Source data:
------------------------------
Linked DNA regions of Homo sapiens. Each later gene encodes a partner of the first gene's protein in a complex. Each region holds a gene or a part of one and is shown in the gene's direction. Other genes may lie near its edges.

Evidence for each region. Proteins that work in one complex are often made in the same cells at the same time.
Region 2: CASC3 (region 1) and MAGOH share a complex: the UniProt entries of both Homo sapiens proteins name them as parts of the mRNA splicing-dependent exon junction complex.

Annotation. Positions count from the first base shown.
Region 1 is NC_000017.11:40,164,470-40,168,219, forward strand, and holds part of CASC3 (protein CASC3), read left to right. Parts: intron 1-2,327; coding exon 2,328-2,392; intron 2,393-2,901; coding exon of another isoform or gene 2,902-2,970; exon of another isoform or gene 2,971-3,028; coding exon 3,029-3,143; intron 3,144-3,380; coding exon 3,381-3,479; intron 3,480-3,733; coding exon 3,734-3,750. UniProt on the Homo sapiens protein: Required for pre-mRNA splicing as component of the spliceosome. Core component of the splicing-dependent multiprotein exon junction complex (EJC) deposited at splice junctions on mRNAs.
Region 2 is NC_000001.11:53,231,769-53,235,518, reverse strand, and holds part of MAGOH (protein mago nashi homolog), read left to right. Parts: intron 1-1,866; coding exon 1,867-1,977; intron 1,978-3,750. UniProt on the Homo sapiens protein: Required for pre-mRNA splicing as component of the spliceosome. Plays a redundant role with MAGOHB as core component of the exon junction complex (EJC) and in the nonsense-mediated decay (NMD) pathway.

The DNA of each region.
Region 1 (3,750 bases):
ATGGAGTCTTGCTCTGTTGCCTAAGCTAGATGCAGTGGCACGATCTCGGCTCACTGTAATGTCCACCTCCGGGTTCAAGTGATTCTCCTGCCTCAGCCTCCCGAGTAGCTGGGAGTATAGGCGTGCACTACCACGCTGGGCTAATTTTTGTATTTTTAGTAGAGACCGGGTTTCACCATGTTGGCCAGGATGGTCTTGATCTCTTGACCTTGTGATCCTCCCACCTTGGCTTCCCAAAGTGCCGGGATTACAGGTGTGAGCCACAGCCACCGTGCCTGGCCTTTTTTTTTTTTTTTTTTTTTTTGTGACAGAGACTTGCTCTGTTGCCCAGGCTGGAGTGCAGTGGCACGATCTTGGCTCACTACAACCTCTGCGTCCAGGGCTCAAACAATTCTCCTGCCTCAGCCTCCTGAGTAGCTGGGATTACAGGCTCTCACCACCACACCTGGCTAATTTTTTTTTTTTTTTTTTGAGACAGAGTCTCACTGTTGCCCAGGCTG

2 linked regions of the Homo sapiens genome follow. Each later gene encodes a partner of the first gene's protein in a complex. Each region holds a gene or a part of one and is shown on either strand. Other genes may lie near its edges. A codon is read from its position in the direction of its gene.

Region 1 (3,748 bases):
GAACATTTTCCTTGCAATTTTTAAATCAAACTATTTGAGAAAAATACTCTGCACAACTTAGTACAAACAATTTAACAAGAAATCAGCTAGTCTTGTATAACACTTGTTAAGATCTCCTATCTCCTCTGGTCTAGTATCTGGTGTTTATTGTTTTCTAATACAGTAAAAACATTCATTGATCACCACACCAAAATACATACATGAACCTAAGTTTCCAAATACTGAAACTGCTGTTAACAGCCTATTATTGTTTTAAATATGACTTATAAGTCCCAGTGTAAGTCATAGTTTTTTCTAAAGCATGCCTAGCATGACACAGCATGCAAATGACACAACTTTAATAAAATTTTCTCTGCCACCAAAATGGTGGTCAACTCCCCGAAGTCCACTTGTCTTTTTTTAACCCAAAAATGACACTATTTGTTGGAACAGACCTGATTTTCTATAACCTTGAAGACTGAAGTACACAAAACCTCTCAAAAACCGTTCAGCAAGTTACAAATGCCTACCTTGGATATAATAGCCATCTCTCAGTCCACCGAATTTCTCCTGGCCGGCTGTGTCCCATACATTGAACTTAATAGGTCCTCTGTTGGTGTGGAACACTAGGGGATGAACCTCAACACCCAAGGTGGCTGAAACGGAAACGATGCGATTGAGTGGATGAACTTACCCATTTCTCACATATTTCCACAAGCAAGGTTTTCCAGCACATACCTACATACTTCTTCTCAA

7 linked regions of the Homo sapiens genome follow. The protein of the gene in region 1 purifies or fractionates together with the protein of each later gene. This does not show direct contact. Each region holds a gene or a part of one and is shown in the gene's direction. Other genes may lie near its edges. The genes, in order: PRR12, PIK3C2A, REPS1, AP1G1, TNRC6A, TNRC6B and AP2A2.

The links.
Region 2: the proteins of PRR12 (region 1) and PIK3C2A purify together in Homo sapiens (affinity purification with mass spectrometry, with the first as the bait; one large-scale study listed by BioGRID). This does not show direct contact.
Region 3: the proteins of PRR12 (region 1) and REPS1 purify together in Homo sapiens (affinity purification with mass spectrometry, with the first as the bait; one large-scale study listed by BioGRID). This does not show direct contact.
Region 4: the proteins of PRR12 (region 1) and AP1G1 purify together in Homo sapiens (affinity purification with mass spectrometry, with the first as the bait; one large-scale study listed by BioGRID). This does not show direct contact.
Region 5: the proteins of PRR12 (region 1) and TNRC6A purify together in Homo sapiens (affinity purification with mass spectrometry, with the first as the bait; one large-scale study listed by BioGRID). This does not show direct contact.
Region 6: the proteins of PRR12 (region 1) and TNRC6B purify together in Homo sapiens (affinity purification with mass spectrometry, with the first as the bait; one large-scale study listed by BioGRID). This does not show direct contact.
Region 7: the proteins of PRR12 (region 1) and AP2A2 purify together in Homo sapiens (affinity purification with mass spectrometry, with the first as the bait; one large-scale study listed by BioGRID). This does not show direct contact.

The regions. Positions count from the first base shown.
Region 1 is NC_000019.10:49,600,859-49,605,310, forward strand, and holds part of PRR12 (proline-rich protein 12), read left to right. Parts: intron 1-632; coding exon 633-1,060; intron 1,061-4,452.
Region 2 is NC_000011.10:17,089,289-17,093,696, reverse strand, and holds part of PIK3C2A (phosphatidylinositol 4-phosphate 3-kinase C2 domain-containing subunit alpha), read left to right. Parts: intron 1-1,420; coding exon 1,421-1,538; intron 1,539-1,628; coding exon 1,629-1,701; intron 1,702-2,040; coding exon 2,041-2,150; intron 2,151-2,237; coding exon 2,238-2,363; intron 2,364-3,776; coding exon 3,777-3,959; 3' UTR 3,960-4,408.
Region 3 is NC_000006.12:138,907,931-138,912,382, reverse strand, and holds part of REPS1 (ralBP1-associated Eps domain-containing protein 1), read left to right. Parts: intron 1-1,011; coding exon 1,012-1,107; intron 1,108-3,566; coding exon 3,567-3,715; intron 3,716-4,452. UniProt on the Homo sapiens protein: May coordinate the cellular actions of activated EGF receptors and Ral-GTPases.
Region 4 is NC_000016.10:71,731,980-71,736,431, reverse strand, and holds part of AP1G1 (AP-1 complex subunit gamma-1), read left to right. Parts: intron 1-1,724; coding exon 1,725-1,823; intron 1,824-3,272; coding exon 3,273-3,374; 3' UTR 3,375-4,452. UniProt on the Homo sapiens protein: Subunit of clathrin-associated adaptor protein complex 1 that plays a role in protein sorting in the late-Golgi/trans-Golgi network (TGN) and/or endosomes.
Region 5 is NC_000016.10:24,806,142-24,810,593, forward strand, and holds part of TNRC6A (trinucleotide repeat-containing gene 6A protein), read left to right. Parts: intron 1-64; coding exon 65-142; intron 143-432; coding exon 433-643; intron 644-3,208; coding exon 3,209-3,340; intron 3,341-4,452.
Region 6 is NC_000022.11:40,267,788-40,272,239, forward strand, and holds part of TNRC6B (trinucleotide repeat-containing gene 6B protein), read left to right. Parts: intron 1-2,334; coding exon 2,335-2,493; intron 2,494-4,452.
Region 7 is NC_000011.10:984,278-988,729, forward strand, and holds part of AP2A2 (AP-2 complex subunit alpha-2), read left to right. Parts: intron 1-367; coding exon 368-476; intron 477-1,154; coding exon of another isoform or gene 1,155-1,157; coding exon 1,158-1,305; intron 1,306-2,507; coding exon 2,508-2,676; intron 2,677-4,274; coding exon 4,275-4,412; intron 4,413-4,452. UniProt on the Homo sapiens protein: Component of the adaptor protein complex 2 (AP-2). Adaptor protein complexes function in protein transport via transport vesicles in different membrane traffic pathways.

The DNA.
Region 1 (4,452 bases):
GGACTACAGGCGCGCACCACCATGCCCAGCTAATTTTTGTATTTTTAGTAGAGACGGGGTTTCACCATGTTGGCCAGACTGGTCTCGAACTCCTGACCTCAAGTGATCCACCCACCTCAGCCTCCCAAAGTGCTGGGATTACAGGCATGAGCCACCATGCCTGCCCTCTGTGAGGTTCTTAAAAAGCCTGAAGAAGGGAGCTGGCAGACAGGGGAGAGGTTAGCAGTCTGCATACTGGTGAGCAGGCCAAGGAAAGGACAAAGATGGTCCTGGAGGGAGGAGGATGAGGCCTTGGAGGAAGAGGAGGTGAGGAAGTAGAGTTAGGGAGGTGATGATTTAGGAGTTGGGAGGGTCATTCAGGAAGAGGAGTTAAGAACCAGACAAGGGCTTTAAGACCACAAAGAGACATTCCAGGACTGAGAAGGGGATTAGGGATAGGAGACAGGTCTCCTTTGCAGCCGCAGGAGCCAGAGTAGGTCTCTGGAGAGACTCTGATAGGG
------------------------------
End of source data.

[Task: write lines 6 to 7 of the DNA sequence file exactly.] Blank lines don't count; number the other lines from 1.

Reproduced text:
Region 2 is NC_000001.11:53,231,769-53,235,518, reverse strand, and holds part of MAGOH (protein mago nashi homolog), read left to right. Parts: intron 1-1,866; coding exon 1,867-1,977; intron 1,978-3,750. UniProt on the Homo sapiens protein: Required for pre-mRNA splicing as component of the spliceosome. Plays a redundant role with MAGOHB as core component of the exon junction complex (EJC) and in the nonsense-mediated decay (NMD) pathway.

The DNA of each region.